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Do 1 Thing January: Make a Plan

Categories: Do 1 Thing, General, Natural Disasters, Preparedness, Response

By Cate Shockey

This blog is part of a

series, covering a preparedness topic each month from the Do 1 Thing Program.  Join us this month as we discuss “making a plan.”series, covering a preparedness topic each month from the Do 1 Thing Program.  Join us this month as we discuss “making a plan.”

My family was curled up watching Home Alone on Christmas Eve when the lights flickered and went out.  Wondering whether or not we were the only house affected, my dad looked out the window to see what was happening while my mother thought this would be a perfect time to break out her End of the World emergency kit (don’t get me started).  When my dad retrieved said “kit,” it consisted of a lantern-style flashlight and 16 D-batteries.  Pitiful.  This was how she was planning to survive the end of the world? 

Grand Rounds: People with Disabilities and Public Health

Categories: General, Preparedness, Prevention/Vaccination

By Gloria Krahn (Director, CDC’s Division of Human Development and Disability)

On December 18, 2012, CDC hosted a Public Health Grand Rounds promoting opportunities for the best quality of life for individuals with disabilities. You can access the event in the Grand Round archives.

The facts: One in six adult Americans live with a disability when defined by a limitation in function, and $400 billion is spent annually on disability-related health expenditures. 

Do 1 Thing in 2013

Categories: Do 1 Thing, General, Natural Disasters, Preparedness, Response

New Year’s resolutions have been on our mind at CDC’s Office of Public Health Preparedness and Response.  Through the halls you will hear talk of losing weight, reading more, spending less money… the list goes on and on.  But let’s be honest, resolutions can be hard to keep.  This year, make a resolution you can keep.  Commit to improving your preparedness skills and resources for emergency situations.  

Public Health Spotlight: Matt McDaniel

Categories: Anthrax, General, Preparedness

ExerciseBy: Diana Yassanye

Workers from the county health department calmly walk door to door putting little bags into mailboxes as they move through the quiet suburban neighborhood. In less than two hours, the team has delivered those bags to 1500 mailboxes, nearly 4500 residents.  In each bag is a bottle of antibiotics that provides protection from the inhalational anthrax that was released in town by some very bad people. The residents who have those antibiotics in their mailboxes can stay home for a few more days, buying time for public health, healthcare, and law enforcement officials to determine who is at risk from the deadly biological agent and who will need more medication.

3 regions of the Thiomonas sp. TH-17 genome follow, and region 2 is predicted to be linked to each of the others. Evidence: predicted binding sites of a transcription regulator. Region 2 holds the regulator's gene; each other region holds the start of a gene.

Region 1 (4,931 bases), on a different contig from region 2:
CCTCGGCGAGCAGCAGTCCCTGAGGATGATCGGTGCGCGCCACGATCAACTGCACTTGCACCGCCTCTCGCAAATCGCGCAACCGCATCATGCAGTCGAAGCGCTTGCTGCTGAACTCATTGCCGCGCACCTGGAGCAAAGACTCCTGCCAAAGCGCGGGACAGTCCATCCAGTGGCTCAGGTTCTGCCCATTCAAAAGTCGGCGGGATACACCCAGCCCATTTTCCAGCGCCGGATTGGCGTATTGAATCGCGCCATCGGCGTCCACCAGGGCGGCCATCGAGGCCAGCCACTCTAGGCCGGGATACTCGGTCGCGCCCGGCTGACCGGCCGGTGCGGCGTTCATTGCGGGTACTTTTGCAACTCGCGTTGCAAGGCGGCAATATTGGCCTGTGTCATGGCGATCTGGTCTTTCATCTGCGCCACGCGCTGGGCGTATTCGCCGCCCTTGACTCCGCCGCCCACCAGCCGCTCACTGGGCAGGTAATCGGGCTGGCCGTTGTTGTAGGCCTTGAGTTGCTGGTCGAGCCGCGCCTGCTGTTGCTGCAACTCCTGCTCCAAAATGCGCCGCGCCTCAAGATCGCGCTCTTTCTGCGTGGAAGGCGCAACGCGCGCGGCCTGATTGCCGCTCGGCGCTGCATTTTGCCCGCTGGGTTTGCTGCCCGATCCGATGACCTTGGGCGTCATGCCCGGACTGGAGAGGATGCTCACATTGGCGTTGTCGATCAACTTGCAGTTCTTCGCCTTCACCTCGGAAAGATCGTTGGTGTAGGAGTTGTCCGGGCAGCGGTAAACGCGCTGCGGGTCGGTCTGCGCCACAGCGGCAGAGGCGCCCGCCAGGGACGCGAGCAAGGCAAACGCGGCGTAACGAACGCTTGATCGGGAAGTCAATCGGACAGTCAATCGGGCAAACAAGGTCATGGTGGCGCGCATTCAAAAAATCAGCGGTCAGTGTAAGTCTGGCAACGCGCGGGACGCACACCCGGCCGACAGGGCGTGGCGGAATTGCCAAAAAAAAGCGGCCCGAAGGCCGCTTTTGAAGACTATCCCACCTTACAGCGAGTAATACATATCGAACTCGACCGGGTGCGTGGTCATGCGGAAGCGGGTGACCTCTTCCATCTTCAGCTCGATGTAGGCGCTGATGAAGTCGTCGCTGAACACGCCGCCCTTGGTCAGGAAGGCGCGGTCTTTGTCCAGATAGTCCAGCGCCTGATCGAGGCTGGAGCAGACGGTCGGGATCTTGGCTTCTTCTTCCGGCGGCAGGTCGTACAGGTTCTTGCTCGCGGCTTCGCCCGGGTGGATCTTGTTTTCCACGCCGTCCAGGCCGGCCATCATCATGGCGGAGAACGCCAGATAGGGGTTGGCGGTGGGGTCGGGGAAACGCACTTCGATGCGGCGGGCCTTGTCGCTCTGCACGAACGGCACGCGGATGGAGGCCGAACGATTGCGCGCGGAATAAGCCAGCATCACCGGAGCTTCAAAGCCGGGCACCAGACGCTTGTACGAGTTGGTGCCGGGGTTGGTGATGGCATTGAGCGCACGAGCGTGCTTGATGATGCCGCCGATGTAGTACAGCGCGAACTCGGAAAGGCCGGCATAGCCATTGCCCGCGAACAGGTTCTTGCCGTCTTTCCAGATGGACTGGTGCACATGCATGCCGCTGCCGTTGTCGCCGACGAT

Sound like a new blockbuster movie?

Project Wildfire: A Community Approach to Surviving Wildfires

Categories: General, Natural Disasters, Preparedness, Response

 

Wildfires burning brush and treesBy Kate Lighthall

Project Wildfire in Deschutes County, Oregon has been recognized by CDC’s Office of Public Health Preparedness and Responses’ (OPHPR) Learning Office and the CDC Foundation as a community effort that reflects and embodies FEMA’s Whole Community approach to emergency management.

Although central Oregon experiences other natural and man-made disasters, wildfires are by far the biggest threat here, especially during the summer months.  In an average year, we experience 450 fires that burn 50,000 acres and homes, threaten lives and impact the economy.  Following two devastating wildfires that burned in Bend, Oregon in 1990 and again in 1996, the Fire Chief of Deschutes County, Oregon, Gary Marshall, received a phone call from Safeco Insurance offering to contribute to the purchase of new firefighting equipment. Marshall politely declined Safeco’s offer because he had a more effective, long-term solution in mind that involved educating the public about the risks of wildfires.

Dragon*Con 2012 – From a Noob Perspective

Categories: General, Preparedness, Response, Zombies

crowd of people moving through the hotel at DragonConBy Kara Stephens

When I offered to coordinate CDC/PHPR’s participation at this year’s Dragon*Con, I truly did not grasp how big of an event it is.   Dragon*Con is considered the largest pop culture convention in the universe – and while trying to navigate through the crowd of roughly fifty two thousand sci-fi, fantasy, gaming, and science enthusiasts the enormity of the event quickly became apparent.

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